Please note that some information may be included in the supplementary documentation that cannot be submitted in the body of the question in eQuery. This is because the information provided in the body of the question is viewable by all clients but the supplementary documentation remains confidential and is viewable by CIHI only.

The following can be included in the supplementary documentation but not in the body of the question:

  • Details such as the patient’s age in years and gender.
  • Dates and times of admission and discharge as well as intervention dates and times. These dates and times can aid in understanding the patient’s course of treatment and length of hospital stay.

To further mitigate the risk of inadvertent disclosure of personal health information, please do not copy and paste portions of the supplementary documentation into the eQuery question.

Submitting supplementary information

One of eQuery’s functions is the secure and seamless ability to electronically attach a copy of the supplementary documentation when you submit a question. Whenever possible, CIHI recommends using this feature to send additional documentation rather than sending it by fax.

Coding questions: Updated coding questions

On occasion, a coding question is reopened to revise the answer. This is done when an error is identified, there is new information or there is a change of direction and there is value in revising the answer.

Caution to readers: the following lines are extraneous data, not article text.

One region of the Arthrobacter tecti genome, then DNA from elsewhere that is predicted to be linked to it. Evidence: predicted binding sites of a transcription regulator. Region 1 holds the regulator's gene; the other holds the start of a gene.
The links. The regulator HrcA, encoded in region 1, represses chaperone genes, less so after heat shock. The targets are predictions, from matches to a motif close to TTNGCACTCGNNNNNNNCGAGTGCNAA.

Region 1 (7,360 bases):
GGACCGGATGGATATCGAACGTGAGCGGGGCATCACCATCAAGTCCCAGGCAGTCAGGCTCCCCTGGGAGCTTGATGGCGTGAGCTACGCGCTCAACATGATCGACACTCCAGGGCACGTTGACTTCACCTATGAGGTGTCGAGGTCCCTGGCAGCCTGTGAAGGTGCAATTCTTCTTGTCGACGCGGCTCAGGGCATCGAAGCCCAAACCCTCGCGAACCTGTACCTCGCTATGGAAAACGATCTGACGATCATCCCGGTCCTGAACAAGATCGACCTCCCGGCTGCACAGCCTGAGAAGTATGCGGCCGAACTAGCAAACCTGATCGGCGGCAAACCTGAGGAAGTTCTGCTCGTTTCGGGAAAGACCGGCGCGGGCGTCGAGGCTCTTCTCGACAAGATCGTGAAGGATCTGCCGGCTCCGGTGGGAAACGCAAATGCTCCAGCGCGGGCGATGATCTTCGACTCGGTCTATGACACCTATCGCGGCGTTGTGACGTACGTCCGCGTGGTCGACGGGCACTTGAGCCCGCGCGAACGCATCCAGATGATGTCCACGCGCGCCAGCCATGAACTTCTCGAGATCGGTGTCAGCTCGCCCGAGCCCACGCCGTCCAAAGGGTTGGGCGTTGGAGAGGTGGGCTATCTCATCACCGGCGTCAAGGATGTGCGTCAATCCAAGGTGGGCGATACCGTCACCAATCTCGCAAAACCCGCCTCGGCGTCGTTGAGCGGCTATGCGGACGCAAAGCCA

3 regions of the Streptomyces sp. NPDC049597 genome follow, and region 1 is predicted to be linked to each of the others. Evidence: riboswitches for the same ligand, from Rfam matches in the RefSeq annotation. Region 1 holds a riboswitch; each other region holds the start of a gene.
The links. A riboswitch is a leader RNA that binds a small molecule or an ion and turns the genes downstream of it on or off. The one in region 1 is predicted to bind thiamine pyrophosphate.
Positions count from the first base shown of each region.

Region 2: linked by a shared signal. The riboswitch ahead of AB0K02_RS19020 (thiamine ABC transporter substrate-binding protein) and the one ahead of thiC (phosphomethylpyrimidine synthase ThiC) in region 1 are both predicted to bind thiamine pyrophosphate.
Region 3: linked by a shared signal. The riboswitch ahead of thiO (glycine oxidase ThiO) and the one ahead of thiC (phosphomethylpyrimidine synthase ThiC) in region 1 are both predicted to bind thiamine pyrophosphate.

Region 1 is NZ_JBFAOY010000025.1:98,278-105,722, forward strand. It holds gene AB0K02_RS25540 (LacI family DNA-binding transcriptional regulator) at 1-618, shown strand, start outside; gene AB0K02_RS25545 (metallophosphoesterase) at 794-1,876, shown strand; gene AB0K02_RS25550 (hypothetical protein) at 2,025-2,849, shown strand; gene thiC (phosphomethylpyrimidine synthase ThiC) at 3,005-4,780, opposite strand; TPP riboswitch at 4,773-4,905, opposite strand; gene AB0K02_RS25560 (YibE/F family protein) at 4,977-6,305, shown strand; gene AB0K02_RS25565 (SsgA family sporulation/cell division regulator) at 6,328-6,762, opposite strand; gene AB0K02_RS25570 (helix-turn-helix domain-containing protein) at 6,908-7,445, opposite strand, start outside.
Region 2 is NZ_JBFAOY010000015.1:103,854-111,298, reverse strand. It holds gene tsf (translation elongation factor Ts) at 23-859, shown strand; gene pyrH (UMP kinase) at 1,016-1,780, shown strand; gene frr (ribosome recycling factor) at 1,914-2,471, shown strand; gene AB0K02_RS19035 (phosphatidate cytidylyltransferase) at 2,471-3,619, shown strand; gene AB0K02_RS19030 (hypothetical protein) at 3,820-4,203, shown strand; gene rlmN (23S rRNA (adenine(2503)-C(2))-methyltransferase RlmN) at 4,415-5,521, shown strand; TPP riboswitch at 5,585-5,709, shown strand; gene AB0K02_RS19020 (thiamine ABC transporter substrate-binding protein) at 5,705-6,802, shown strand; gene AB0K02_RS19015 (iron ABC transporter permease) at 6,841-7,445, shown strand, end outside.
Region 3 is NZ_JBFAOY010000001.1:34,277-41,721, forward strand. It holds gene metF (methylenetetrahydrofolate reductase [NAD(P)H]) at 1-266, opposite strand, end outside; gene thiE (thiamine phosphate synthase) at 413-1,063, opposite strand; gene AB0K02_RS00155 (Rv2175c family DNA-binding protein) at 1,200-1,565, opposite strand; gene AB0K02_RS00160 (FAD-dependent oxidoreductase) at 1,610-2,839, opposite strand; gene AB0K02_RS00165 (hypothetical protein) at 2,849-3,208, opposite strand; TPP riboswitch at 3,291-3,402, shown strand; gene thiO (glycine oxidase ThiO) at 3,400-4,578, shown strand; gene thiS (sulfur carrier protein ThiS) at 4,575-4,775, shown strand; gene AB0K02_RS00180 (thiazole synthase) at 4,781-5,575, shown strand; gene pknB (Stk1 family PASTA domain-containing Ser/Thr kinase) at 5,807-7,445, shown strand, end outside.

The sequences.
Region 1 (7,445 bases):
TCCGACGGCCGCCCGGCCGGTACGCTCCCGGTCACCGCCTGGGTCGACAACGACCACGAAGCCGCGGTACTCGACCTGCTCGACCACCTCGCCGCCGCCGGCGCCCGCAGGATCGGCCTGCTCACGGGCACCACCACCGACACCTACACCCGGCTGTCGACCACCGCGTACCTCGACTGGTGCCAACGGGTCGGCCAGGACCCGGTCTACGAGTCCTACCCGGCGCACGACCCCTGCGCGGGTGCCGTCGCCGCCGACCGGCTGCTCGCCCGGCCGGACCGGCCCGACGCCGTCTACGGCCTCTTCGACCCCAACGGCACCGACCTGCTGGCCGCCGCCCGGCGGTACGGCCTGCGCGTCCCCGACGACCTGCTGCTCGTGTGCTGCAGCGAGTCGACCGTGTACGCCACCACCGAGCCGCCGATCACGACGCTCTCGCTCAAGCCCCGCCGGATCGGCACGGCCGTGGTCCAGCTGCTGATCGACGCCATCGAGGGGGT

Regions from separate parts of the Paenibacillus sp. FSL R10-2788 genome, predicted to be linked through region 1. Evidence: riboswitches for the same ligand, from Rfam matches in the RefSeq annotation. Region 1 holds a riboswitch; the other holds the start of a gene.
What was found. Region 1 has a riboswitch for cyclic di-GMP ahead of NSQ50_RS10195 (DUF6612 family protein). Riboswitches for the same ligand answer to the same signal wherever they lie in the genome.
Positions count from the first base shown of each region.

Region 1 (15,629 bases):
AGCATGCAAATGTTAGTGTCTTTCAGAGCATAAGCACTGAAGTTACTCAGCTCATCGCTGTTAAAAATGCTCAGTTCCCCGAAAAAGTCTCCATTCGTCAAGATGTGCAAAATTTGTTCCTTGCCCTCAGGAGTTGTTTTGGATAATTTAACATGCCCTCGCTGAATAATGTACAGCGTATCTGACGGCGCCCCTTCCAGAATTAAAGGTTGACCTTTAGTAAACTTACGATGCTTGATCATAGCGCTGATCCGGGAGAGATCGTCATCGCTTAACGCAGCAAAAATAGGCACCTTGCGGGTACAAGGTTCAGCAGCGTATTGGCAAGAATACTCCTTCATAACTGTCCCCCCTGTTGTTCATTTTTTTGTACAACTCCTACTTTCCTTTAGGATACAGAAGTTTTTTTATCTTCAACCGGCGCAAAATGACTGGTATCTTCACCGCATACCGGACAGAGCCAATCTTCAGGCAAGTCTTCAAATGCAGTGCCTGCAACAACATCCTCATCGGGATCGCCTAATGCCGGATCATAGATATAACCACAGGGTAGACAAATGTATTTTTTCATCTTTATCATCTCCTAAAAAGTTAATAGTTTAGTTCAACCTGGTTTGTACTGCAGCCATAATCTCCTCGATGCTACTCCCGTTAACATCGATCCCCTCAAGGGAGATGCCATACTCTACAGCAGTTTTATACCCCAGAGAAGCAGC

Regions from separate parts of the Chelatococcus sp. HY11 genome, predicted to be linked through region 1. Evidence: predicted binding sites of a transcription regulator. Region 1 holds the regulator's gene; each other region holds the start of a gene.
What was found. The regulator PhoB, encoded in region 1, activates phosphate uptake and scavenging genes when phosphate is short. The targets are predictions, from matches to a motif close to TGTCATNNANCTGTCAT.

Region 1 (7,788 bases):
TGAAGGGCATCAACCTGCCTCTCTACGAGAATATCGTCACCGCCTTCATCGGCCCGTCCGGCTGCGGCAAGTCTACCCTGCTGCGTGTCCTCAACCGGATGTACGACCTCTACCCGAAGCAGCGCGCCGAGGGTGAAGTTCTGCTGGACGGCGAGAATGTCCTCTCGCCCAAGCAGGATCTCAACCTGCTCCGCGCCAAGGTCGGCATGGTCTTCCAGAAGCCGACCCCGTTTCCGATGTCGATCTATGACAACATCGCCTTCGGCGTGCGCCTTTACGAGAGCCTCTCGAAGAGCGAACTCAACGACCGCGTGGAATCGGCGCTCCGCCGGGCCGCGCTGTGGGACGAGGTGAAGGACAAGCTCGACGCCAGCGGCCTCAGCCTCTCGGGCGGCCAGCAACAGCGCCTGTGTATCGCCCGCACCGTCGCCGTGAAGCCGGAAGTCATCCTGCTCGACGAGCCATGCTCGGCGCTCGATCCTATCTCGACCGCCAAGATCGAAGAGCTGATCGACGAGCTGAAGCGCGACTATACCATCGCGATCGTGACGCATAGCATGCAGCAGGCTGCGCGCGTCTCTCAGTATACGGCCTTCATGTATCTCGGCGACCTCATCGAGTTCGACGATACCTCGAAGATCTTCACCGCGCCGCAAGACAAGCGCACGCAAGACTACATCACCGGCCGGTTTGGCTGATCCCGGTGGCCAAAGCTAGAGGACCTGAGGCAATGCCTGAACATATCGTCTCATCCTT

The following coding questions have been revised and updated since June 2016. Log in to eQuery now to review them.
























Note: The tagline ******* Updated on YYYY.MM.DD ********* identifies the date the answer was revised; a brief description of the change, in square brackets, immediately follows the tagline.

Coders’ Resource Page

The Coders’ Resource Page was designed as a one-stop shop, where you will find resources that support your work in the coding and abstracting of data for the DAD and NACRS data holdings.

Since the release of last e-newsletter in June 2016, the following tips for coders have been posted on the Coders’ Resource Page:

  • Coding 101: Back to Basics
  • The Case of the Missing T-Codes and PP-Codes
  • “Admissions Solely for . . . “

The next tip is scheduled to be posted on March, 2017!

Get in touch

For additional information about content in this e-newsletter, please contact us at or visit the Classifications and Terminologies web page.